The problematic, ideological introduction of minor characters in Eva Luna encourages a feminist reading within the context of postcolonial, patriarchal Latin American society. Zulema is condemned for perpetuating her position – “dependent on her husband for everything” (148) – by choosing to “put up with [her husband] rather than work to support herself.” Apathy and idleness have eradicated her identity; she is, metaphorically, an “enormous toy” to her husband’s lust, “a great pale fish abandoned” (149) by the patriarchal ideal of marital fulfilment. Yet she has been “educated to serve and please a man” (148) as her sole function, her value judged as an object, on the basis of “no flaws” (141), domestic ability, and purity. While Zulema is dispossessed of her worth, as defined by her body, for she “could not bear body hair… offended by her own odour” (149), Madrina is “proud of her voluminous flesh… pubis shadowed by kinky fuzz… a strong sweetish odor” (45). She embraces her synaesthetic body and enjoys her sexuality as part of her subject, while remaining devout to Catholicism, thus challenging the archetypal virgin/whore dichotomy, and also empowering women through sacrifice. She baptizes Eva “with a thorough cleaning of the church” (46), an ironic purification; however, the binary oppositions of patriarchal, religious dogma corrupt her nurturing capacity: “the boundaries between good and evil were very precise, and she was ready to save [Eva] from sin if she had to beat [her] to do it”. Having “analyzed her [limited] possibilities” (118), Senora rose to an illusion of power through “imagination”, “patience and hard work” (113) and exploiting her sisterhood. This Janus stereotype is reinforced by her mock submission: “It’s better to say yes to everything and then do whatever you please.” She “never batted an eyelash” (120) at her “distinguished clientele”, paradoxically influential and respected but, nonetheless, a prostitute, reliant on the objectification of women. Hence, Senora appropriates the patriarchal aesthetic of the feminine, without deconstructing it. Melesio/Mimi complicates the conception of female, for Trans-Exclusionary Radical Feminism argues transsexuality is a medical industry, “an institutional expression that women are defective males”, reflected in her hyperbolic “metamorphosis” (203) through “enough hormones to turn an elephant into a migratory bird”, or stereotypically performative, as with Mimi’s occupation as a drag queen. On one hand, she is a “divine apparition” (197) and an “Amazon” (203), embodying feminine beauty and strength, but on the other, she is an “unsettling” (204) “freak”, becoming “fanatically submissive” to conform to patriarchal expectations. There is “some difficulty understanding Melesio’s struggle to become [a woman]” but ultimately, “feminism is grounded in supporting the choices of women even if we wouldn’t make [them] for ourselves”, and this respect is evident in her willingness “to go through hell to achieve it” (203). Isabel Allende’s characterization in Eva Luna promotes intersectional feminism by positioning women’s choices within their cultural context.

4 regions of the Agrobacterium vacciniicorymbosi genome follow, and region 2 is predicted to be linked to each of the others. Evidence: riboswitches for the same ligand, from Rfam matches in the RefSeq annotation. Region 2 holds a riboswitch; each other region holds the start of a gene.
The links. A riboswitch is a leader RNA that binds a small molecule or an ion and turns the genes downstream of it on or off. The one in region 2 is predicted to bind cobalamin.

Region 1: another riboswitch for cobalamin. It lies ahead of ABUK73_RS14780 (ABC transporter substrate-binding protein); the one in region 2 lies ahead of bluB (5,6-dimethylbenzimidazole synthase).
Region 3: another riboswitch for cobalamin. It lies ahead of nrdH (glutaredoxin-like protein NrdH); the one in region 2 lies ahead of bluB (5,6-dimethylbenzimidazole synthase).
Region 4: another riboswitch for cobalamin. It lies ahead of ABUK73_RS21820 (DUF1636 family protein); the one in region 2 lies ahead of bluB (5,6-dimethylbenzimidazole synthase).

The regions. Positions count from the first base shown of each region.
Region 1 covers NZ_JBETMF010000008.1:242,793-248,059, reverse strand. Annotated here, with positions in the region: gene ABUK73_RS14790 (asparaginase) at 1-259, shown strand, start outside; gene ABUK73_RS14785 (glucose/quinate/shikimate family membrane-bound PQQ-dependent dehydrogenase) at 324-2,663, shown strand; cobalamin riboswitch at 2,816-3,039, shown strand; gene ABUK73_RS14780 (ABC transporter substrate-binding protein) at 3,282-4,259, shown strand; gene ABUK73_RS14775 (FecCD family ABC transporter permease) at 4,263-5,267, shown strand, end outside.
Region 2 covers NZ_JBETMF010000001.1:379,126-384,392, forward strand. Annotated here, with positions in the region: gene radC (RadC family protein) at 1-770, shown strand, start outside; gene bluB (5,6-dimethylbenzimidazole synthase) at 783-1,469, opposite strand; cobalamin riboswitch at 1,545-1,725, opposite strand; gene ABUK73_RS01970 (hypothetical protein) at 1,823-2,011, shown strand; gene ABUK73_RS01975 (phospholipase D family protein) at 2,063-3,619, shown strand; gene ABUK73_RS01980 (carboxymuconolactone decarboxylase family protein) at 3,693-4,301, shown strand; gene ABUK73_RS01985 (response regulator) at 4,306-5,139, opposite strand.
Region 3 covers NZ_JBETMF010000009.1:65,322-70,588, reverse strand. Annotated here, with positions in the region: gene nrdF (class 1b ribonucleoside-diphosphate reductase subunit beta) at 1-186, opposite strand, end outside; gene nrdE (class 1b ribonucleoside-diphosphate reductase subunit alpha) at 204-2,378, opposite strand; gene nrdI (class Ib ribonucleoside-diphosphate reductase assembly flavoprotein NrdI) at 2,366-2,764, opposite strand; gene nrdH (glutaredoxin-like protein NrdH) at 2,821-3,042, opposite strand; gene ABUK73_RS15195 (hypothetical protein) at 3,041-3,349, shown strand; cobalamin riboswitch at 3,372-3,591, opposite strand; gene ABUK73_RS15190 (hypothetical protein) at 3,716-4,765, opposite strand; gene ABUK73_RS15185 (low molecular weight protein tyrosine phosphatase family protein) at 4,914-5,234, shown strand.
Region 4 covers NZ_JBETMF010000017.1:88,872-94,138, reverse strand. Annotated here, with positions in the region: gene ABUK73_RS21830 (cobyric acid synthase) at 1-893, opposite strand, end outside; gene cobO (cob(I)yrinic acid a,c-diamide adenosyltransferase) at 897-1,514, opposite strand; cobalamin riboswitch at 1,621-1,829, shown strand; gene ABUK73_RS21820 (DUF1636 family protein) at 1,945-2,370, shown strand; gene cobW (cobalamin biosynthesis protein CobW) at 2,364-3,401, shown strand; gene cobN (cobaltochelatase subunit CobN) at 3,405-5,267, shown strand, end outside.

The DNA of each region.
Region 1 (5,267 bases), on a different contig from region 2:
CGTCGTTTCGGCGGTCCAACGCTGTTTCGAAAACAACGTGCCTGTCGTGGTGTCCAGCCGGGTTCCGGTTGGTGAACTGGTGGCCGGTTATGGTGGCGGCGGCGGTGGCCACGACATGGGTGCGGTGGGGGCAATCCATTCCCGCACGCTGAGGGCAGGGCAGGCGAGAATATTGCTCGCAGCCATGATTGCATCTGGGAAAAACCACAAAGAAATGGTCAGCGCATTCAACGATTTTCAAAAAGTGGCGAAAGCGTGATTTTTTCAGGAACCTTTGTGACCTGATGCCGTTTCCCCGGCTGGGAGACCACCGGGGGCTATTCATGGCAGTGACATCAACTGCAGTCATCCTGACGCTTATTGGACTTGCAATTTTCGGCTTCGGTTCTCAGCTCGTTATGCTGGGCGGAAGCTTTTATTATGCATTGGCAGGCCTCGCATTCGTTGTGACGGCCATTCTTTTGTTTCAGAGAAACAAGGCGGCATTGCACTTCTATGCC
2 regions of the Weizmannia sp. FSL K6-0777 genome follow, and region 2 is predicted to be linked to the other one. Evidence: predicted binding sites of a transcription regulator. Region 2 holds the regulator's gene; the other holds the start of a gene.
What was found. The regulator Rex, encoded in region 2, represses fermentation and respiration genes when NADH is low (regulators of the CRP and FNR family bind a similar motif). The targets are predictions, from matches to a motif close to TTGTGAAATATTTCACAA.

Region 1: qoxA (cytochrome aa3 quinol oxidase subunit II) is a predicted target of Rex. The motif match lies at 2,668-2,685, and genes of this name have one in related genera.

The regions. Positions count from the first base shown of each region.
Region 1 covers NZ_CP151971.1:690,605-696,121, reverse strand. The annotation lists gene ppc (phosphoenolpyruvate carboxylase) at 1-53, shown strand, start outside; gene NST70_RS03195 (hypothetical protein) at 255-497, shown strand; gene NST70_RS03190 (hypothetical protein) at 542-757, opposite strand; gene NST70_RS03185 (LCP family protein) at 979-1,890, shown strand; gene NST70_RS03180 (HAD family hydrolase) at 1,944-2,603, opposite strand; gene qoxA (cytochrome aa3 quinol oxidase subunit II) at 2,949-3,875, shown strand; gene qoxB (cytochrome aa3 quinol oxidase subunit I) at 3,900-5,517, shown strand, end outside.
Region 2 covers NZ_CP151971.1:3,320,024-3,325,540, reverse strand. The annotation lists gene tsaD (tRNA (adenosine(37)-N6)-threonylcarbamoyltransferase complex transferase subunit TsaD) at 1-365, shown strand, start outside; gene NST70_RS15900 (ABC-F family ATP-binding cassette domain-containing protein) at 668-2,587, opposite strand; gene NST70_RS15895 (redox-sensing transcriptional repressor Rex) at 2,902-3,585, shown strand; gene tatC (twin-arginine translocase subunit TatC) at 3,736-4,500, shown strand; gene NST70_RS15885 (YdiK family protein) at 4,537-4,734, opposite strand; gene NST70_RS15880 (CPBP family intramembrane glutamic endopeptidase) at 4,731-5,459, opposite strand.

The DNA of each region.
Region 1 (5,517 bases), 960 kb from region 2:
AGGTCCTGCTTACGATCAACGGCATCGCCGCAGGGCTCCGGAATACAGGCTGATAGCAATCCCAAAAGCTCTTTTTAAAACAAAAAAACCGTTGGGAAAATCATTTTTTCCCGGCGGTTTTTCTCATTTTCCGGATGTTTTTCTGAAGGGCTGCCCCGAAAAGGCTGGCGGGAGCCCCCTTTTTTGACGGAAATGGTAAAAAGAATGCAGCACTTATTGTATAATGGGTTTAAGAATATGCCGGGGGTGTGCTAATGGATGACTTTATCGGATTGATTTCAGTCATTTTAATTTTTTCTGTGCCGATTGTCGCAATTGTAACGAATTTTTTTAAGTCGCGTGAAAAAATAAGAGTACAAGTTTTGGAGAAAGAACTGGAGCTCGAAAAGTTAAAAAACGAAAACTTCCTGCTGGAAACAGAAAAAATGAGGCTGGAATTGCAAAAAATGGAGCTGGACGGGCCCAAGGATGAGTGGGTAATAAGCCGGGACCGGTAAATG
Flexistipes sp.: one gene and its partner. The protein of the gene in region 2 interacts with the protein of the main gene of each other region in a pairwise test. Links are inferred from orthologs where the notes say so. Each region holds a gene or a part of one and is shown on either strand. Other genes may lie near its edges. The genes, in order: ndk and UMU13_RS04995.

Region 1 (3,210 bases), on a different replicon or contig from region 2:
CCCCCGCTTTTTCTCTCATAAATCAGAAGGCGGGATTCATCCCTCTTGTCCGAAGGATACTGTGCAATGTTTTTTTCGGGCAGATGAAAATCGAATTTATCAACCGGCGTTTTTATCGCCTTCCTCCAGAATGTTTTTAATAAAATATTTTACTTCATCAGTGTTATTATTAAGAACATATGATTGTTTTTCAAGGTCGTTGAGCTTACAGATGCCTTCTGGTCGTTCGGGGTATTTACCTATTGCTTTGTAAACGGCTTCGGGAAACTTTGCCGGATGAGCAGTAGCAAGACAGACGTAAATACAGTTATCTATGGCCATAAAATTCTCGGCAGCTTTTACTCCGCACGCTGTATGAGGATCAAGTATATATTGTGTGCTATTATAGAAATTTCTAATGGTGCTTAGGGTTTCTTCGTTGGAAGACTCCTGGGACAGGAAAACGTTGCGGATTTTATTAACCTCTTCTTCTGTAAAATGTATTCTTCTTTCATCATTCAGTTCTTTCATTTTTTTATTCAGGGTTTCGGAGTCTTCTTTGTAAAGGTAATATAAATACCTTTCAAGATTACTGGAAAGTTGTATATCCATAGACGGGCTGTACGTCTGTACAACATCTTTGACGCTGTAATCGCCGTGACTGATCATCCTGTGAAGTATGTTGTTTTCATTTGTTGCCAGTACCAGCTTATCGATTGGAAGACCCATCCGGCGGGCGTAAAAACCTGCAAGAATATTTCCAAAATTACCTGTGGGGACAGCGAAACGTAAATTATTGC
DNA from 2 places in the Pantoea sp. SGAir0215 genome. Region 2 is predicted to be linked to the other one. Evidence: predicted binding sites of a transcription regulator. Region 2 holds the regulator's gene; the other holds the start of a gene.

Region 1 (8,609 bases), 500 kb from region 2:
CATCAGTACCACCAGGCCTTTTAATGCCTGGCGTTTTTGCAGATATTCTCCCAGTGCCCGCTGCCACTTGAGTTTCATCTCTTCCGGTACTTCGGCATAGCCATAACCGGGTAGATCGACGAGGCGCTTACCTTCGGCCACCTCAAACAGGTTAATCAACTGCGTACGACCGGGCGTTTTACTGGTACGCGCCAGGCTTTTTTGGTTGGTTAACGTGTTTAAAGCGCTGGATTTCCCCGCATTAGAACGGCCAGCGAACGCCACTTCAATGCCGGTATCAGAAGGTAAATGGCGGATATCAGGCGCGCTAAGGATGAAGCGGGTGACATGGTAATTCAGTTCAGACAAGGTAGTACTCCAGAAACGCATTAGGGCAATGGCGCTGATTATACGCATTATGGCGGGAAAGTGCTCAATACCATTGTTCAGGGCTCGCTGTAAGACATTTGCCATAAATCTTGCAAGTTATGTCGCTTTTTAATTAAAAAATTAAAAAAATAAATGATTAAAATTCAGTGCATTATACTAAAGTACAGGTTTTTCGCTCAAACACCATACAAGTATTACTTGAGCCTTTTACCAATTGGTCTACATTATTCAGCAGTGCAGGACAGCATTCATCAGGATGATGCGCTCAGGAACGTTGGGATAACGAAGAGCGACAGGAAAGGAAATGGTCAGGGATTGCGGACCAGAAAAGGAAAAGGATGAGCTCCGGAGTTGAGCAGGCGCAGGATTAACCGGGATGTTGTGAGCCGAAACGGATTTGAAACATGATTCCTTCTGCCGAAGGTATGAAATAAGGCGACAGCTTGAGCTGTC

In Tom Stoppard’s satire on epistemology and eroticism as a feminist discourse, the characterisation of Thomasina Coverly and Arcadia’s echoing structure can be interpreted as a representation of women excluded from the generative centre of knowledge, as well as forbidden from self-knowledge of their own vital Eros. The “genius” (65) protagonist is positioned on the brink of intellectual revolution and self-discovery, catalysed by her philosophical equilibrium between Classicism and Romanticism. In reconciling nature and humanity with science and maths – for “if there is an equation for a curve like a bell, there must be an equation for one like a bluebell” (51) – both through intuition and reason, she subverts the patriarchal dichotomy of these paradigms; accordingly, she is met with resistance and silencing. Septimus drily ascribes her an “alpha minus… for doing more than was asked” (51), punishment for challenging the confines of the partial knowledge deigned appropriate to restrict women to patriarchal thought. Valentine, like Septimus’s resonating “gibe”, is disinclined to credit Thomasina’s “fancy… not a discovery”. “She was just playing with numbers. The truth is, she wasn’t doing anything… Nothing she understood.” (63) The dramatic irony in Valentine’s dialogue enhances Thomasina’s erasure from academia, hinged on and perpetuating the axiom that women are cognitively inferior to men, consequently compounding female dependency and masculine dominance.
Similarly, “the Byron gang” (32), in a derisive metaphor, “unzipped their flies and patronized all over” Hannah’s best-selling Caro, to disparage the feminist revision of a patriarchal historical discourse that dehumanizes women, as in Septimus’ bilingual pun, “caro, carnis; feminine; flesh” (4). Thomasina punningly mocks the keeping of maidens, as in Captain Brice’s unwitting irony, “in ignorance” (17) of their sexuality, to protect them from sin, or rather, so their husbands may retain their purity: “There are some things… such as embracing a side of beef, that must be kept from her until she is old enough to have a carcass of her own.” (18) Moreover, the parallel epiphany of Thomasina and Chloe underlines the necessity of the feminine Eros to a comprehensive understanding, in the innuendo “the action of bodies in heat” (114), and the chaos and mortality it entails. Hannah’s confirmation of meaning in the “struggle” (103) for knowledge, “knowing that failure is final”, and Thomasina’s response to being “doomed” (127) – to dance – celebrates the female capacity for life, in opposition to their definition in terms of “negativity, lack, and emptiness” . Therefore, Tom Stoppard’s style in Arcadia could condemn the silencing of women within epistemology and promote a consideration the female libido in ontology.
Tom Stoppard’s and Isabel Allende’s styles – his characterisation, satire and bifurcated structure contrasting with her intertextual criture feminine – both serve a feminist purpose in Arcadia and Eva Luna. While she narrates women writing themselves in their own language and others facing choices in her patriarchal Latin American culture, he dramatizes their ostracism from epistemology; nonetheless, they share a celebration of the female Eros, woman’s sexuality and life force. Most importantly, these literary works mark the re-emergence of feminism from the realms of linguists and theorists to mainstream consciousness and third-wave activism.
 Bolinger, Dwight. 1980. Language the Loaded Weapon – The Use and Abuse of Language Today.
 Foucault, Michel. 1978. The History of Sexuality.
 Helene Cixous. 1975. The Laugh of the Medusa.
 Diamond-Nigh, Lynn. 1995. Eva Luna: Writing as History.
 Tong, Rosemarie. 1994. Feminist Thought: a more comprehensive introduction.
 Klages, Mary. 2006. Helene Cixous: The Laugh of the Medusa.
 Greer, Germaine. 1999. The Whole Woman.
 Gay, Roxane. 2014. Bad Feminist.
 Koene, Jacoba. 1997. Metaphors for Marginalization and Silencing of Women in Eva Luna and Cuentos de Eva Luna by Isabel Allende.